The Rumor Mill; Navigating The Mis-Information Surrounding Nick Saban

Wayne SmithCorrespondent IMay 24, 2010

TUSCALOOSA, AL - APRIL 17:  Coach Nick Saban of the Alabama Crimson Tide reacts during the Alabama spring game at Bryant Denny Stadium on April 17, 2010 in Tuscaloosa, Alabama. (Photo by Dave Martin/Getty Images)
Dave Martin/Getty Images

The rumor mill went into hyper-drive concerning Nick Saban in the month of May.  From Auburn's attempts to loophole the NCAA rules concerning recruiting during spring evaluation visits to the Alabama governor's race, Nick Saban's name has been linked to stories that has nothing to do with him.

On March 26, 2010 Auburn's Tiger Prowl hit the road as the university continued to flood the high schools with coaches during what should be a simple evaluation process.  Five days later the NCAA told them to park their bus. 

What does this have to do with Nick Saban?  In a word: Nothing. 

But because an old friend of the Crimson Tide's coach was named president of the NCAA the members of the Auburn "Family" starting spreading false accusations and innuendos.

The facts tell a different story. 

On July 1, 2009, Proposal 2009-35 (The Tiger Prowl Rule) was submitted for consideration by the Big East Conference.  Two months later the Football Issues Committee recommended its approval.  After the Recruiting and Athletics Personnel Issues Cabinet opposed the rule on September 22 it was sent to the Legislative Council for an initial review.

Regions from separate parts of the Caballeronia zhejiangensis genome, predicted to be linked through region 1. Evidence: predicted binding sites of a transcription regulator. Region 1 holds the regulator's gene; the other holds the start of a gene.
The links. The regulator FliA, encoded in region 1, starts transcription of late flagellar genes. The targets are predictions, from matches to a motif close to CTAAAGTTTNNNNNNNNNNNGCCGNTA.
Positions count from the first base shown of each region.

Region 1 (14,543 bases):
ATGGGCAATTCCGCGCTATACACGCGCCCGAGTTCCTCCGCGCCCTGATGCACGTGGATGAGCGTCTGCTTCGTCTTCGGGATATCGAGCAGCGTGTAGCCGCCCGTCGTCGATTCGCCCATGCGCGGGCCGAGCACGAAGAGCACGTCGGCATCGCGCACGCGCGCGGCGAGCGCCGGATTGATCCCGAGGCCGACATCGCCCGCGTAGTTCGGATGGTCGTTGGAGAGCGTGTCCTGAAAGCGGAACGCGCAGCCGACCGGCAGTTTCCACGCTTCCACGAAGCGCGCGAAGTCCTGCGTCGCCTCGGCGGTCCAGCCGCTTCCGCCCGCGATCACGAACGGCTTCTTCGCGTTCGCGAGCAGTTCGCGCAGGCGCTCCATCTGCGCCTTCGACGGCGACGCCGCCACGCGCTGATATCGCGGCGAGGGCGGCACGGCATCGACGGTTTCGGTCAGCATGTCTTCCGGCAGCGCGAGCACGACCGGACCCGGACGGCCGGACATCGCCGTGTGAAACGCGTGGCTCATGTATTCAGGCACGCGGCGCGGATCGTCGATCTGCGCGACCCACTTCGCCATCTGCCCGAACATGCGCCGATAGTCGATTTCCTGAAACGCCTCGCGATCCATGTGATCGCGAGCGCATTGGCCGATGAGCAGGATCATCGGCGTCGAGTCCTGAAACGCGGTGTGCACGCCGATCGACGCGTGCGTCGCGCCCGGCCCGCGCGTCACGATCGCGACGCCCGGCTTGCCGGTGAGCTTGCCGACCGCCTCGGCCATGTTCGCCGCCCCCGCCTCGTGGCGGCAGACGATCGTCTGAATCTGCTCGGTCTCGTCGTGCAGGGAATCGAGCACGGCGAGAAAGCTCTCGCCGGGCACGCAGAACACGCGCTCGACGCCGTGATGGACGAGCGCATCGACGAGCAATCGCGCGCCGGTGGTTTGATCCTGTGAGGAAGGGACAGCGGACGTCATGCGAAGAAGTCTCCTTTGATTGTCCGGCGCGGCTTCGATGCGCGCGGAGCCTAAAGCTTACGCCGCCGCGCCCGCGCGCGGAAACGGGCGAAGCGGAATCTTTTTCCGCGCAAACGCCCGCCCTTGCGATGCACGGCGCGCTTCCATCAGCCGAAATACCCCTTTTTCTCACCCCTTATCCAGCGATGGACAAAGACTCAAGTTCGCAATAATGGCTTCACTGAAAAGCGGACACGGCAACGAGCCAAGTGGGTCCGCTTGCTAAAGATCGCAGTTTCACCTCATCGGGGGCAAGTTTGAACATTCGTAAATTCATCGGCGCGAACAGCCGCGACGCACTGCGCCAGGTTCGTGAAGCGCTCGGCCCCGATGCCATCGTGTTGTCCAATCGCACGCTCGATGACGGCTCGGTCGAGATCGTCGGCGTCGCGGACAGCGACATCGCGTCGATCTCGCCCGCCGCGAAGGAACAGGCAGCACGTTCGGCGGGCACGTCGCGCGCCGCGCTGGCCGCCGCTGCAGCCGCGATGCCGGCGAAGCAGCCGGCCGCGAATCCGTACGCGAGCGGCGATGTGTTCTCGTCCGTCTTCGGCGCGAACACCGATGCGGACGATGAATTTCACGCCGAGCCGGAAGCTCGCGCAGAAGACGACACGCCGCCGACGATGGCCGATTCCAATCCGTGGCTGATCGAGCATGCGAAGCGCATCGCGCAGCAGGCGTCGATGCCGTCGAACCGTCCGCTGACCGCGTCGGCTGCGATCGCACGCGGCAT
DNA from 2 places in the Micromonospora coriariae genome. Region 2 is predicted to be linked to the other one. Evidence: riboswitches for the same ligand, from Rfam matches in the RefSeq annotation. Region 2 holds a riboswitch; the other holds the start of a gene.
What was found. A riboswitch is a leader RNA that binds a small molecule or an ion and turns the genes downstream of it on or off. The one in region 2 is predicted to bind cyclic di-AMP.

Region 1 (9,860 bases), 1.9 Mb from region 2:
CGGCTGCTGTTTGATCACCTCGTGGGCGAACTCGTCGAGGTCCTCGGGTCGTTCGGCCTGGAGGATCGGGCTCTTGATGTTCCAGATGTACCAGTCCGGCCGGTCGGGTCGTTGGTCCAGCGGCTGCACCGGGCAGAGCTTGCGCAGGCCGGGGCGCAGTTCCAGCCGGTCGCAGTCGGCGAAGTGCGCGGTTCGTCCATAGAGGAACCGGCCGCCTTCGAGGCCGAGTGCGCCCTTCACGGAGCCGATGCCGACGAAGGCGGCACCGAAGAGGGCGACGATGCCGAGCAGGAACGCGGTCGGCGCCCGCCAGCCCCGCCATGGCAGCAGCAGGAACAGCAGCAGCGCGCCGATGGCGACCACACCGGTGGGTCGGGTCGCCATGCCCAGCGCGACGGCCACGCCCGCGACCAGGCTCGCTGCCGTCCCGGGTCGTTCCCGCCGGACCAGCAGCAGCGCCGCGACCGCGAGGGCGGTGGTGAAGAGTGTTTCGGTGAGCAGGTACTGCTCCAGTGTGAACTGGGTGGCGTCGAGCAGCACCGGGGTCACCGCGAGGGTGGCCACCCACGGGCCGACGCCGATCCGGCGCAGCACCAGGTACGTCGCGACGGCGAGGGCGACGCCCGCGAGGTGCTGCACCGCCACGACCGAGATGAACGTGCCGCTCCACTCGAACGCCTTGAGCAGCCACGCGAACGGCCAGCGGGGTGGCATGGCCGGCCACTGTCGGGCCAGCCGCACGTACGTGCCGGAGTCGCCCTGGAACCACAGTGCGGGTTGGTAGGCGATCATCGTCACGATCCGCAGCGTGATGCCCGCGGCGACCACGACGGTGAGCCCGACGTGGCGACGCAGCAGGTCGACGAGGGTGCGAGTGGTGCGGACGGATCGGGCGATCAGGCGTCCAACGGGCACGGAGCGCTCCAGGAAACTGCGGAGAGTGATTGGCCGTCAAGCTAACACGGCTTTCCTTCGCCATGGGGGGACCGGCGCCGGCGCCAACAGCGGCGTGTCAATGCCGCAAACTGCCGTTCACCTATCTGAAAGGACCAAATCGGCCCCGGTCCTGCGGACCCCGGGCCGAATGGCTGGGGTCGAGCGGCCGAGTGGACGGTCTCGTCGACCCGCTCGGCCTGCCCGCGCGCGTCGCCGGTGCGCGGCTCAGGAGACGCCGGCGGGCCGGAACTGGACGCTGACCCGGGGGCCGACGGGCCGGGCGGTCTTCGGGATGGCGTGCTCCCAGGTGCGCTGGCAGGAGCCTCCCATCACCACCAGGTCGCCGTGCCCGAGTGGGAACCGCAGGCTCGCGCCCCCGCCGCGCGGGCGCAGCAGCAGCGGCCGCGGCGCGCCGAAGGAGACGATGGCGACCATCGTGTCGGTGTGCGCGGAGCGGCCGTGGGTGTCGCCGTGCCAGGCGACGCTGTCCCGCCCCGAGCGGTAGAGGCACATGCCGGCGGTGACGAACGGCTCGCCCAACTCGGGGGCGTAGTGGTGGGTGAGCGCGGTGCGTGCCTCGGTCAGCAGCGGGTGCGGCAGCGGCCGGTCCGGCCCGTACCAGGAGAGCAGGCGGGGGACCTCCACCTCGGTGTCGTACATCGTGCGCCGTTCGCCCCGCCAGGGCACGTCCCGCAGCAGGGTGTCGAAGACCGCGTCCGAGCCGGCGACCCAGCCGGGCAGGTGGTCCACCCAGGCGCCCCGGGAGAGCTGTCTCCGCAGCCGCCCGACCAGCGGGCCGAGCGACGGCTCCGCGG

It wasn't until an April 12-13 meeting that the Legislative Council adopted the proposal  and it was made into law by the Board of Directors, two days after Emmert was hired. But I doubt that the Auburn faithful will let facts get in the way of their way of thinking. 

Nick Saban also had his name come up in the Alabama governor's race.

Auburn grad and Republican hopeful Tim James felt it necessary to tweet this: "Dispelling another untruth from the Byrne camp: I will neither be firing nor cutting Coach Saban's salary if elected."

Whether James said that or not, as governor of Alabama he certainly wouldn't have that power.  If elected James would hold a seat on numerous college and university board of directors in Alabama, but like everybody else he would only hold one vote at each school.

But this rumor may be based on some facts.

Alan Blinder, the former managing Editor of The Crimson White, UA's campus newspaper, claims to have heard James make the comment while visiting the editorial board of The Crimson White.

"It was kind of an off-handed remark," Blinder said. "I think it was a way to put us at ease, but he did make the comment -- joke or not."

I hope no 'Bama fans switch party allegiance over a misplaced and ill-timed joke, but I'm sure political campaigns have been derailed over similar and less polarizing statements.

At any rate, Nick Saban has already been falsely accused for the demise of the Tiger Prowl, lets not start accusing him of ending Tim James' political aspirations as well.